Conceptually there is only one TSI instance per test case which is shared among multiple test components, so TSI is also a Singleton. TSI is created implicitly when a test case is started before the very first statement and it is destroyed implicitly when the test case execution is finished.

Another way to think of TSI is to say that TSI is a middleman between test components and an adapter. As we have seen on Figure 1, designers of TTCN-3 adopted a somewhat layered design. As you go from top to bottom, your test system becomes more and more concrete in what it does. Behaviour of test components is rather abstract if taken in isolation from the rest of the test system. Test components operate on abstract values, messages, and communication ports. TSI is a glue between abstract TE and concrete adapter. Adapters do very concrete things in a way that they are responsible for encoding abstract TTCN-3 values into concrete communication protocol frames and for sending these frames to the SUT over real communication channel. Same happens when receiving a frame from the SUT. Adapter decodes it and forwards the decoded abstract value to one or many test components through the TSI interface.

So not only the adapter is isolated from the TE by dealing with it exclusively through TSI, but also abstract test suite in compiled form that is running in TE on test components is freed from the necessity to do coding and decoding and taking care of all the details of the network interface code. This makes it possible to split complex test projects into well-defined parts, when one part of the team is responsible for writing an abstract test suite, and another is responsible for the adapter implementation that makes this abstract test suite concrete.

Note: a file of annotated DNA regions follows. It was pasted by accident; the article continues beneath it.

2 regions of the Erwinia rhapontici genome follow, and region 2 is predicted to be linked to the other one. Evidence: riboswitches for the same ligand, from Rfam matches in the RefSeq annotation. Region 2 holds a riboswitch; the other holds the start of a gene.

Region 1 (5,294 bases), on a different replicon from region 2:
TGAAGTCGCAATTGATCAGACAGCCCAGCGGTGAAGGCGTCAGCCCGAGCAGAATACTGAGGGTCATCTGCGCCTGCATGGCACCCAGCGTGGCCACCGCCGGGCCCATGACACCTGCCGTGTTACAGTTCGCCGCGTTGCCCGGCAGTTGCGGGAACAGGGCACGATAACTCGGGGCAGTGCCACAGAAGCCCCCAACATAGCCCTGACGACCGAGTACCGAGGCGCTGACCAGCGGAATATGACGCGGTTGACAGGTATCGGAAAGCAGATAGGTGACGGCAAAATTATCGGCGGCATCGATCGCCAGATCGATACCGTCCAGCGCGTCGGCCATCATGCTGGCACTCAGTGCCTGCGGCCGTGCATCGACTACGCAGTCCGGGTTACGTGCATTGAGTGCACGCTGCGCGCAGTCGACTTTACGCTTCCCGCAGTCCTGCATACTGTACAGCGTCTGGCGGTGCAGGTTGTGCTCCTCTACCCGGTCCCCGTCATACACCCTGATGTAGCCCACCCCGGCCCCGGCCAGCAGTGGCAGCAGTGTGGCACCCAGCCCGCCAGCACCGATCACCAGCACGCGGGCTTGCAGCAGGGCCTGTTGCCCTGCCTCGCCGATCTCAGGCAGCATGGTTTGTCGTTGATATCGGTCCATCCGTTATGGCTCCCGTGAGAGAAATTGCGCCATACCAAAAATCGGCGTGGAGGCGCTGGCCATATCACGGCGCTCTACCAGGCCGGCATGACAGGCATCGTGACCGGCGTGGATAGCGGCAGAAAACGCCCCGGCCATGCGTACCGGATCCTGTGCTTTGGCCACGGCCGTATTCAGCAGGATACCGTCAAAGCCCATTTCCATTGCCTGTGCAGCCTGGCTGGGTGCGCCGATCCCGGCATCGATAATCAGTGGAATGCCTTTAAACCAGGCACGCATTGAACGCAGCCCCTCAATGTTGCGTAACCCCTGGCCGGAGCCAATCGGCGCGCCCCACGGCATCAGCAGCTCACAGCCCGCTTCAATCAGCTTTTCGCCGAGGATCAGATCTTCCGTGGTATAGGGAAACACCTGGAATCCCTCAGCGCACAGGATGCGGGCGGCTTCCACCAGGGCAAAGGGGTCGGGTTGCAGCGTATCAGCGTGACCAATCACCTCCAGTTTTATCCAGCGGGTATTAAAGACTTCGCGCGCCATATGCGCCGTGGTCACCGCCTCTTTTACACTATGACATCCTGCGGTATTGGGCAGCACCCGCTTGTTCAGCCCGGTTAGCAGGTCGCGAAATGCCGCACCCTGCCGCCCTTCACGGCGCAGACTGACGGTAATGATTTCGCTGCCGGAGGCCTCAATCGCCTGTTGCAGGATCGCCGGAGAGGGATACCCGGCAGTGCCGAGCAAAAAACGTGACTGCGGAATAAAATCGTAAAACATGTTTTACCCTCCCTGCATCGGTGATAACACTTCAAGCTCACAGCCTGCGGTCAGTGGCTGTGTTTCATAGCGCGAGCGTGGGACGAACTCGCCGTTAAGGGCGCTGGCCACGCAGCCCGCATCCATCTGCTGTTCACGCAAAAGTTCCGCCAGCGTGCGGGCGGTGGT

You could also think of TSI as a special "lightweight" case of a regular test component instance. In fact, definition of a TSI type looks identical to definition of a regular component type from syntactic viewpoint, although there are semantic differences. For example, the only thing that matters in a definition of TSI type is a collection of defined ports, as this is the only thing that gets instantiated when a TSI type get instantiated. Component variables and timers are not instantiated, because there is no TTCN-3 dynamic behaviour that is associated with a TSI type instance. In this respect, TSI differs from a regular test component that usually has dynamic behaviour in the form of a statement block associated with it. So while regular test component represents a thread of execution in addition to being a container of ports, timers and variables, TSI merely acts as a container of ports without its own thread of execution attached to it.